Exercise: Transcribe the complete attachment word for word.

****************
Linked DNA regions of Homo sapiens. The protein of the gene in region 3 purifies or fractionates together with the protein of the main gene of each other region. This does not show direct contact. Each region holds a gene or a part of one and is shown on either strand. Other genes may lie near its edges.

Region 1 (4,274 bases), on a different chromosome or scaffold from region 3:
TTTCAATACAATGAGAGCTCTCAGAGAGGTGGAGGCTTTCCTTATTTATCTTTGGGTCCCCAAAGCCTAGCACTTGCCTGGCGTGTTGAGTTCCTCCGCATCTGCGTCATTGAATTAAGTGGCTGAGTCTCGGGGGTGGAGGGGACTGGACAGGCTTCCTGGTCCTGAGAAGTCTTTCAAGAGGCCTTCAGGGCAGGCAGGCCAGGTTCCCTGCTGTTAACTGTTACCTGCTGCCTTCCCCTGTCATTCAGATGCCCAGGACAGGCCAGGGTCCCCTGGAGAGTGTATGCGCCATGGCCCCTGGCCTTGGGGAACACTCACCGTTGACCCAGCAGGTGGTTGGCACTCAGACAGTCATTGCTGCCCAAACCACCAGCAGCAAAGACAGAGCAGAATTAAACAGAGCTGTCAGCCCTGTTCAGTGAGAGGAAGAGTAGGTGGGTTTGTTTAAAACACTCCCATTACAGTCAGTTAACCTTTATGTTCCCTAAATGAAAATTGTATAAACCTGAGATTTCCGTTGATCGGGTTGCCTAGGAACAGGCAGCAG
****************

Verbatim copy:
Linked DNA regions of Homo sapiens. The protein of the gene in region 3 purifies or fractionates together with the protein of the main gene of each other region. This does not show direct contact. Each region holds a gene or a part of one and is shown on either strand. Other genes may lie near its edges.

Region 1 (4,274 bases), on a different chromosome or scaffold from region 3:
TTTCAATACAATGAGAGCTCTCAGAGAGGTGGAGGCTTTCCTTATTTATCTTTGGGTCCCCAAAGCCTAGCACTTGCCTGGCGTGTTGAGTTCCTCCGCATCTGCGTCATTGAATTAAGTGGCTGAGTCTCGGGGGTGGAGGGGACTGGACAGGCTTCCTGGTCCTGAGAAGTCTTTCAAGAGGCCTTCAGGGCAGGCAGGCCAGGTTCCCTGCTGTTAACTGTTACCTGCTGCCTTCCCCTGTCATTCAGATGCCCAGGACAGGCCAGGGTCCCCTGGAGAGTGTATGCGCCATGGCCCCTGGCCTTGGGGAACACTCACCGTTGACCCAGCAGGTGGTTGGCACTCAGACAGTCATTGCTGCCCAAACCACCAGCAGCAAAGACAGAGCAGAATTAAACAGAGCTGTCAGCCCTGTTCAGTGAGAGGAAGAGTAGGTGGGTTTGTTTAAAACACTCCCATTACAGTCAGTTAACCTTTATGTTCCCTAAATGAAAATTGTATAAACCTGAGATTTCCGTTGATCGGGTTGCCTAGGAACAGGCAGCAG